Bates v. Hawkins

Annotate this Case

478 P.2d 840 (1970)

Jesse James BATES and William Kalani Medeiros, Jr., Petitioners, v. The Honorable Allen R. HAWKINS, as Judge of the First Circuit Court of the State of Hawaii, and Captain George Kishi, as Superintendent of Halawa Jail, Respondents.

No. 5084.

Supreme Court of Hawaii.

December 29, 1970.

*841 David C. Schutter, Honolulu, for Bates.

James T. Leavitt, Jr., Deputy Public Defender, Honolulu, for Medeiros.

William H. Yim and E. John McConnell, Jr., Deputy Attys. Gen., for Judge Hawkins.

Before RICHARDSON, C.J., and MARUMOTO, ABE, LEVINSON, JJ., and WONG, Circuit Judge, in place of KOBAYASHI, J., absent on account of illness.

MARUMOTO, Justice.

Petitioners, Jesse James Bates and William Kalani Medeiros, Jr., are under indictment for first degree murder in Criminal No. 41618 of the first circuit court.

In the circuit court, petitioners moved for release on bail under HRS § 709-3, which mandates such release, except for offenses punishable by imprisonment for life not subject to parole "when proof is evident or the presumption great."

The court denied the motion at a hearing confined to presentation of argument. It took no evidence of facts relevant to the motion in the presence of petitioners or their counsel, and, if it had any such evidence, it did not disclose the same to petitioners or their counsel. In denying bail, it stated that it did so for two reasons: first, the statutory requirement that proof be evident or the presumption great was satisfied by the fact that petitioners were indicted and by the representation of the prosecutor who handled the grand jury proceedings that in his opinion the presumption of petitioners' guilt was great; and, second, there were "enough facts in the public press to inform the court that there have been tragedy here, violence concerning other violence, one violence built upon another, and I think that a certain amount of protection to those who testify should be granted * * *."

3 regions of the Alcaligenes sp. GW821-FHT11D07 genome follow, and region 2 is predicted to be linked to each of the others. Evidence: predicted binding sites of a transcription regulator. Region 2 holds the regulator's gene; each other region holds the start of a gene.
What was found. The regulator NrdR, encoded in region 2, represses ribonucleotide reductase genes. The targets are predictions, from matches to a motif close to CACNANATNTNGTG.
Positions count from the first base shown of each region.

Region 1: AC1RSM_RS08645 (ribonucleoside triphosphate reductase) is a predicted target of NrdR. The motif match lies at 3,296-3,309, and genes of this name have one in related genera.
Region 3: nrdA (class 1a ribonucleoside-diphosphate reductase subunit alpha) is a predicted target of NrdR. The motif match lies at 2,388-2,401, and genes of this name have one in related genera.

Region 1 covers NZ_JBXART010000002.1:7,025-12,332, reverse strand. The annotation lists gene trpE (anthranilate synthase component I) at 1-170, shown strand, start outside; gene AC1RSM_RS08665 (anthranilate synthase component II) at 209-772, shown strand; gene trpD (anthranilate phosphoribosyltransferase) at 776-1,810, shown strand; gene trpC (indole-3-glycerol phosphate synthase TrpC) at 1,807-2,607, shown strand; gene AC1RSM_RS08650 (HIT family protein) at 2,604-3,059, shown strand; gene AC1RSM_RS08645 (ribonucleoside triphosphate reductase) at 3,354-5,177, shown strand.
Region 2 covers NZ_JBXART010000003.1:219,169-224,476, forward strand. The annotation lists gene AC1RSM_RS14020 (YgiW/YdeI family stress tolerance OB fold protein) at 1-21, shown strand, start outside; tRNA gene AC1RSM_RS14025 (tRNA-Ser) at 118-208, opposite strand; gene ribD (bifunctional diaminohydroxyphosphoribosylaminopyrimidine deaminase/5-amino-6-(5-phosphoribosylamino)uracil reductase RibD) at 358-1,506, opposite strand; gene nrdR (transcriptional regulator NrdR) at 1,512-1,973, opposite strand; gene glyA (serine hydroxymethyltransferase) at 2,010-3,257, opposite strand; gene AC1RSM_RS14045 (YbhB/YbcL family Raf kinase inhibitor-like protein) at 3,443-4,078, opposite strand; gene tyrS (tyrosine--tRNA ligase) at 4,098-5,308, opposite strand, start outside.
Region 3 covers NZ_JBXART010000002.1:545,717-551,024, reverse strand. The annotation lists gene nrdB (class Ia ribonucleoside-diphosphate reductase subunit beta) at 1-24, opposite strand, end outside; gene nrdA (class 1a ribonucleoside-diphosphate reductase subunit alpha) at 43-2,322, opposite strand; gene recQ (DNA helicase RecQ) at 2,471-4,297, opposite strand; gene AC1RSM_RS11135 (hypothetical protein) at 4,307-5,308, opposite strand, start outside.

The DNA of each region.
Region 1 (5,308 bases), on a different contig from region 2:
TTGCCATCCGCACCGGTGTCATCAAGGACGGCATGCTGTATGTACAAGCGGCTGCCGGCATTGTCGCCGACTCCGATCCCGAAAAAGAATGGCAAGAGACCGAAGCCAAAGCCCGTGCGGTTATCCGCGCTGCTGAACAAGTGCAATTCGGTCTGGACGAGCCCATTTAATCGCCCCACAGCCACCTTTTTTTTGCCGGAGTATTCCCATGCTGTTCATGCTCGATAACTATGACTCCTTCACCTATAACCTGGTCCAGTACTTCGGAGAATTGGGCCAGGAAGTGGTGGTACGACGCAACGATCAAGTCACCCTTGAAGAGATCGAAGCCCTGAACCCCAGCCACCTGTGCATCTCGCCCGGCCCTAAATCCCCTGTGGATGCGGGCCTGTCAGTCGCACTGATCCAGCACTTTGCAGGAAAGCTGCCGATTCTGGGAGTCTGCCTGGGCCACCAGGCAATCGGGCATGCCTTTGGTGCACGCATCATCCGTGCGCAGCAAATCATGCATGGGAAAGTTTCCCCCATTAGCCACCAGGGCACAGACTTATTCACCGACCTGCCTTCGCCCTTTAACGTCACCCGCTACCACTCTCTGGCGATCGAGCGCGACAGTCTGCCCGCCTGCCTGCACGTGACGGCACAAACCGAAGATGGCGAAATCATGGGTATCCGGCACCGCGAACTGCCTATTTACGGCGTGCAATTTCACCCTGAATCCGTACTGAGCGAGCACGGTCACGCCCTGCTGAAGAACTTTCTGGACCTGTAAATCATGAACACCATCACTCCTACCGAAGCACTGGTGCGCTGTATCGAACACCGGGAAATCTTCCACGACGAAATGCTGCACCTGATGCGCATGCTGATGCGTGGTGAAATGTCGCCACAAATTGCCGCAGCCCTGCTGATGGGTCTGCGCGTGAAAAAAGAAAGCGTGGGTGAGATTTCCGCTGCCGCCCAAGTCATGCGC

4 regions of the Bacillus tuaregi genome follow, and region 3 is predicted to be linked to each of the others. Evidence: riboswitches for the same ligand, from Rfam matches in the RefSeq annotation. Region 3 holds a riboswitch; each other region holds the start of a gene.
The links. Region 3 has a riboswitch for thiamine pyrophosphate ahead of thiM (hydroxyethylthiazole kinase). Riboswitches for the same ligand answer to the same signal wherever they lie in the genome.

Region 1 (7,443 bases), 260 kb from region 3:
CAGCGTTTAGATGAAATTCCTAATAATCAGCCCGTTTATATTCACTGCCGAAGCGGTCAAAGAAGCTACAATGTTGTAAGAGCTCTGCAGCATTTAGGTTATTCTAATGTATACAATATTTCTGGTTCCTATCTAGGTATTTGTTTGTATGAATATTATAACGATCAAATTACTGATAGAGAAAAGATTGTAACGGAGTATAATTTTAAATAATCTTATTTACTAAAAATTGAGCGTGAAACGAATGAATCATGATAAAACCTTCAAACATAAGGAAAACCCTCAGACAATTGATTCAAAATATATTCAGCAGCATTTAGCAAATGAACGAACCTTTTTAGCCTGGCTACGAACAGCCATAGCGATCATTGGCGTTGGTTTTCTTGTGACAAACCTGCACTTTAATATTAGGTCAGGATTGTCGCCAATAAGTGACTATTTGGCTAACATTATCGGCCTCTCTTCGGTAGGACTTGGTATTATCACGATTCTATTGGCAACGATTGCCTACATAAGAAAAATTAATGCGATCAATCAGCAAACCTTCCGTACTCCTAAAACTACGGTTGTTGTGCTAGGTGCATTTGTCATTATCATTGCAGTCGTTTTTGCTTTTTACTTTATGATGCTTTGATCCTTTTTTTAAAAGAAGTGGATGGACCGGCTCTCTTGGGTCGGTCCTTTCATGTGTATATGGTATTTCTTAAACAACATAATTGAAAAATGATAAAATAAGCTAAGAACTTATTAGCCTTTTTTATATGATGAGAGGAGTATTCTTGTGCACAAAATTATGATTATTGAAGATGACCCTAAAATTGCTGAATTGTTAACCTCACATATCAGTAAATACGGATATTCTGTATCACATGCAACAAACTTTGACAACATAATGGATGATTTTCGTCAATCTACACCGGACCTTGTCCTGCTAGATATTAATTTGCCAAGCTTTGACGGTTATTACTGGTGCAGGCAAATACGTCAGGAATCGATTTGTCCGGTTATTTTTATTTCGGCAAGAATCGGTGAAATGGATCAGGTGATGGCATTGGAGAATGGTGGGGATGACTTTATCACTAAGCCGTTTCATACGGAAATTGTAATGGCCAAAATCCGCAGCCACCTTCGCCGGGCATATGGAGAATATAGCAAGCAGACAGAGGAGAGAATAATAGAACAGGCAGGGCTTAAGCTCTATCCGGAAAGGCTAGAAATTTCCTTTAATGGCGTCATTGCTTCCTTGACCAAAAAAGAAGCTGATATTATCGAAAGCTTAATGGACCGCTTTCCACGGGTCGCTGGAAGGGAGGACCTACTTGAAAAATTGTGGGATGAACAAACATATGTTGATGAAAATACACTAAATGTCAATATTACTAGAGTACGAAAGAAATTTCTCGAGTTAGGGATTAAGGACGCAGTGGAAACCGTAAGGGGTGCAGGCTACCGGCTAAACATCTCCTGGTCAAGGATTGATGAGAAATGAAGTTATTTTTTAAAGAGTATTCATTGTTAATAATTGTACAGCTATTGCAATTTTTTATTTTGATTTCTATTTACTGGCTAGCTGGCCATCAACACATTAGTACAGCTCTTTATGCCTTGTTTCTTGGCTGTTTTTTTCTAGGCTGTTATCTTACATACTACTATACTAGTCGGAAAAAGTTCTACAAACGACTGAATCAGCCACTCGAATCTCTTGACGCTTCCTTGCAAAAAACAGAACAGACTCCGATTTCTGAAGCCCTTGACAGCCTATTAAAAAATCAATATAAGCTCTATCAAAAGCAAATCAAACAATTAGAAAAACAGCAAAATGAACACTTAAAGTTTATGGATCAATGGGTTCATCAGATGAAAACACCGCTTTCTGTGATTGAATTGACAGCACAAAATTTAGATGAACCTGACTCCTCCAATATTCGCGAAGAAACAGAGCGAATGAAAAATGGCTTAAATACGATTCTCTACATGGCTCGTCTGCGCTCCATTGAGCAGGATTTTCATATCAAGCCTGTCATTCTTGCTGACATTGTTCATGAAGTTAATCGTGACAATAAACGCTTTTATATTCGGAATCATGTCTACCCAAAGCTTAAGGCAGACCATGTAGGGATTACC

Following the circuit court denial of bail, petitioners filed in this court a petition for habeas corpus directed to the presiding judge of the circuit court and to the superintendent of the jail where he is presently incarcerated. In lieu of the requested writ, we issued to the presiding judge an order to show cause why petitioners should not be released upon reasonable bail.

In his return to the order to show cause, the judge repeated the reasons for the denial of bail as stated above, and, in addition thereto, attached copies of affidavits which predated the denial and which implicated at least one of petitioners in the murder charged in the indictment. The existence of these affidavits had not previously been disclosed to petitioners or their counsel.

The issue here is whether "proof is evident or the presumption great," within the meaning of those words as used in HRS § 709-3.

We have no doubt that the words "proof" and "presumption", in the context of HRS § 709-3, relate to the crime with which the person seeking release on bail is charged, not with any crime such person may commit if he is released.

Thus, the circuit court was entirely out of order in considering the newspaper articles, aside from the fact that they were hearsay, for any conclusion based thereon as to possible violence was pure speculation. In this connection, the following *842 statement of Mr. Justice Jackson of the United States Supreme Court, sitting as a circuit justice, in Williamson v. United States, 184 F.2d 280 (2nd Cir.1950), in a case involving persons who had been convicted for conspiracy to advocate and teach the violent overthrow of the United States government, is apposite:

"If I assume that defendants are disposed to commit every opportune disloyal act helpful to Communist countries, it is still difficult to reconcile with traditional American law the jailing of persons by the courts because of anticipated but as yet uncommitted crimes. Imprisonment to protect society from predicted but unconsummated offenses is so unprecedented in this country and so fraught with danger of excesses and injustice that I am loath to resort to it, even as a discretionary judicial technique to supplement conviction of such offenses as those of which defendants stand convicted."

Williamson v. United States was a stronger case for denying bail than the case here because it was a post-conviction bail case.